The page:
THE BEST BEACHES ON JEJU ISLAND
So what are the best beaches on Jeju Island? As you might expect it has a lot of them. Known as the Hawaii of Korea, Jeju has a temperate to subtropical climate and a coastline of more than 200 kilometres. That coastline is marked by a wide variety of beaches, often skirted by the island’s ubiquitous black volcanic rock – the legacy of old eruptions from its unmistakable centrepiece, Hallasan.
On our third visit to Jeju we made a complete circuit of the island, walking the 422 kilometre Olle Trail. Now while a few sections of the Olle take you inland, the vast majority follow the coast. So after our month long trip around the island, we reckon we’ve seen 95% of its beaches, making us well placed to pass judgement on which are the best.
But before we get stuck into what the best beaches on Jeju are, let’s make one thing clear. What does it mean to be among the best? Are we talking about pristine white sand and still blue water, or something a little more wild but just as beautiful? Our list considers the whole package. It has beaches great for sunning yourself, others perfect for activities, and some that are simply stunning stretches of coastline. So here you have it, our rundown of the best beaches on Jeju Island.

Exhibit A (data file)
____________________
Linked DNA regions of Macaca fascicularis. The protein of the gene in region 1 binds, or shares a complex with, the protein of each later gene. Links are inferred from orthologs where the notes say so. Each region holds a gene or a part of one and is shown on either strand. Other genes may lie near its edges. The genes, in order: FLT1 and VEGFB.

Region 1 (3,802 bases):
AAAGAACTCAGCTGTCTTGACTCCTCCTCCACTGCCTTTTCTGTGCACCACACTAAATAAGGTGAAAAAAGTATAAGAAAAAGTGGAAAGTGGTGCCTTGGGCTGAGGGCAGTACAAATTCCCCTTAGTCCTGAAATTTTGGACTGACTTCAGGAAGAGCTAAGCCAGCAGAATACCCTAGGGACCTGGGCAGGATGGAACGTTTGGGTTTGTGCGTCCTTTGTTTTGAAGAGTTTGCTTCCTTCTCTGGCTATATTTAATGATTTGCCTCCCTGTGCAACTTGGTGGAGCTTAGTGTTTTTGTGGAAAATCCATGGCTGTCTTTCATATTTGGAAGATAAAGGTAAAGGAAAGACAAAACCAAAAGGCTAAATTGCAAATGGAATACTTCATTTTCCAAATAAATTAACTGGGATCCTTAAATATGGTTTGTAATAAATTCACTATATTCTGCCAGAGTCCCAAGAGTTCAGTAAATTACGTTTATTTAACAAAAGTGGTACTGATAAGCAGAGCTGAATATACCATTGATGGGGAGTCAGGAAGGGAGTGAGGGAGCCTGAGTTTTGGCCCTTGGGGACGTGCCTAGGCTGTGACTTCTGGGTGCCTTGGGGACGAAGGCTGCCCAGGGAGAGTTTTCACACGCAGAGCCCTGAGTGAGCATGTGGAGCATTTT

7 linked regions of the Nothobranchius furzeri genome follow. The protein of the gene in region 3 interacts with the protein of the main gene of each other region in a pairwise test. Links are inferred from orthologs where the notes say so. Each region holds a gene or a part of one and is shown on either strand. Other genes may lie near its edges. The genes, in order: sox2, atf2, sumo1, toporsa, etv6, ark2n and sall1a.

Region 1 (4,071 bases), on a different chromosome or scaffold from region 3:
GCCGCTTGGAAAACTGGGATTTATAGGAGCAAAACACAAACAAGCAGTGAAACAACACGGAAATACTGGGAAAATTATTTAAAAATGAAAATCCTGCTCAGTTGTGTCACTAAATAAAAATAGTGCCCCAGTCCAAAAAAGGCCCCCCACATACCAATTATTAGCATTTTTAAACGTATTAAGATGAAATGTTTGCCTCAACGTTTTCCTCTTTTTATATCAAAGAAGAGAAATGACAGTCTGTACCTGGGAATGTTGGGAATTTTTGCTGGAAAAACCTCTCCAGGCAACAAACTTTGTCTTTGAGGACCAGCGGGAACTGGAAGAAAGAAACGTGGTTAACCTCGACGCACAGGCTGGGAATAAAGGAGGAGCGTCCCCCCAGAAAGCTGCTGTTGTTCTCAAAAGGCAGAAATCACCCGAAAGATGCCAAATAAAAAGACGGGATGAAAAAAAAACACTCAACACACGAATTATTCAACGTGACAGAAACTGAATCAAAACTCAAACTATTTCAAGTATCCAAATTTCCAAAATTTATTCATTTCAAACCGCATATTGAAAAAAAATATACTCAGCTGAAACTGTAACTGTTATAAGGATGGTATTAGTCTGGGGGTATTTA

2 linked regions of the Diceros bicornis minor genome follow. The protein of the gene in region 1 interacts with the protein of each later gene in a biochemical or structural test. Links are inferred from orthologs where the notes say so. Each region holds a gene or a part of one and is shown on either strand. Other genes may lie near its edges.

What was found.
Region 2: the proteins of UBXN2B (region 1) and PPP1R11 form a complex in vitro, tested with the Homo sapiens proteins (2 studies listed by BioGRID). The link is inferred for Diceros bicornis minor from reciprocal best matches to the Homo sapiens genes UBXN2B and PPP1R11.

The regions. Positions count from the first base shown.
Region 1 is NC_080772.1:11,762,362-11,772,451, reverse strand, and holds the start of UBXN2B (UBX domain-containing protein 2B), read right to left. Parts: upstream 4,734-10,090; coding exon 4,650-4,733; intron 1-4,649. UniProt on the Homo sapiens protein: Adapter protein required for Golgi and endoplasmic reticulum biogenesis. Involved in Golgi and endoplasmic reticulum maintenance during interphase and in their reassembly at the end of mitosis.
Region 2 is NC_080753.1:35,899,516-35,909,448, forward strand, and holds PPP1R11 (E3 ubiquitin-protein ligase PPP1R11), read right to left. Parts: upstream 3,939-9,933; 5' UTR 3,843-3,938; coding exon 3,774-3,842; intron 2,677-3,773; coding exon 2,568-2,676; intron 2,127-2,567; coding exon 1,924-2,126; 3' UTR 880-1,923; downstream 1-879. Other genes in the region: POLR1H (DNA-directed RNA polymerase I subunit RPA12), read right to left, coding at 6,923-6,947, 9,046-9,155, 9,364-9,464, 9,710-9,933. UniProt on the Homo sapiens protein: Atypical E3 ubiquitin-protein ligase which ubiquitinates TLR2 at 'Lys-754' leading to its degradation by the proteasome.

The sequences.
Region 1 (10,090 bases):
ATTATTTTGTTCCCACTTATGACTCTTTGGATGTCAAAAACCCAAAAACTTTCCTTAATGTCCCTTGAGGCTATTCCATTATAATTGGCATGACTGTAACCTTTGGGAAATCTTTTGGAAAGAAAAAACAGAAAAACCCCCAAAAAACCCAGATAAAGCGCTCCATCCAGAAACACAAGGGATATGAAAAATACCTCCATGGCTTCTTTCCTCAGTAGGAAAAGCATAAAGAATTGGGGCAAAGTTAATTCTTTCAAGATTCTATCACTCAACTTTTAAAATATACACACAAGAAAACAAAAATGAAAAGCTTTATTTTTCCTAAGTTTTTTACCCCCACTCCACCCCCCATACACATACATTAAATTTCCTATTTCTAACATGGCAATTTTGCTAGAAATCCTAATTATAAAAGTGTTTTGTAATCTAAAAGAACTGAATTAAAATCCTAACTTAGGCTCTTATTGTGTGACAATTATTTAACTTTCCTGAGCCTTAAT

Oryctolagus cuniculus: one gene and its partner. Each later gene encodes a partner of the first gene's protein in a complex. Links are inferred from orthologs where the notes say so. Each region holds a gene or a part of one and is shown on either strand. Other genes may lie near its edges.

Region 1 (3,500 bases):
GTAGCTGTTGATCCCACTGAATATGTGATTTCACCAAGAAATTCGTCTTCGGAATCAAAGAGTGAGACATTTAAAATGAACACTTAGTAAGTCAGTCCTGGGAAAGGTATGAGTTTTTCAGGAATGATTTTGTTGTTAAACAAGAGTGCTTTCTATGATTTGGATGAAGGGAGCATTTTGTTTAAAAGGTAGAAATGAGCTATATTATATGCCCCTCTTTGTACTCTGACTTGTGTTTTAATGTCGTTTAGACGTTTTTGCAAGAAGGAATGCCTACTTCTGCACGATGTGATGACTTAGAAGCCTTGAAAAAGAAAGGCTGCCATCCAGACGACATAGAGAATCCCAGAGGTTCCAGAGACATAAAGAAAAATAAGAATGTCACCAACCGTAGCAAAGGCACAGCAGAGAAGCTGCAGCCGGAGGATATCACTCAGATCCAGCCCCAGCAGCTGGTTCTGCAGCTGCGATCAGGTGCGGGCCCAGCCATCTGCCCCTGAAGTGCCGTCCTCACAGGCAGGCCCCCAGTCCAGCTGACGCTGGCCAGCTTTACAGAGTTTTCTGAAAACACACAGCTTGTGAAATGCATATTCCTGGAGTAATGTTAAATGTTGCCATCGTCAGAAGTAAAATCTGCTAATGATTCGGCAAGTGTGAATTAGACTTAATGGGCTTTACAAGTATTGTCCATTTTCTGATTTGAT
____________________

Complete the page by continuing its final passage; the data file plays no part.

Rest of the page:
JEJU’S BEST BEACHES
Our best beaches on Jeju will follow in no particular order, but we thought we’d start with our absolute favourite first.
The well known and much touted Hyeopjae Beach is a mere 500 metres along the coast, but for us, Geumneung wins hands down. The two are connected by a long strip of sand backed by grassy dunes, with an extensive campsite nestled in between. But while Hyeopjae is more built up, surrounded by cafes and busy with people looking for that Instagram shot, Geumneung feels open and spacious even when busy.
The wide, gently curving beach wears two faces. When the tide is in, the water can reach to the sea wall, the beach all but disappearing. But when the tide recedes, the real beauty of Geumneung Beach is revealed – a huge expanse of white sand crisscrossed by fingers of black volcanic rock. Sandbanks appear for a hundred metres or more, brilliant turquoise water snaking out to sea. Reflections of distant figures wandering the beach seem like a mirage.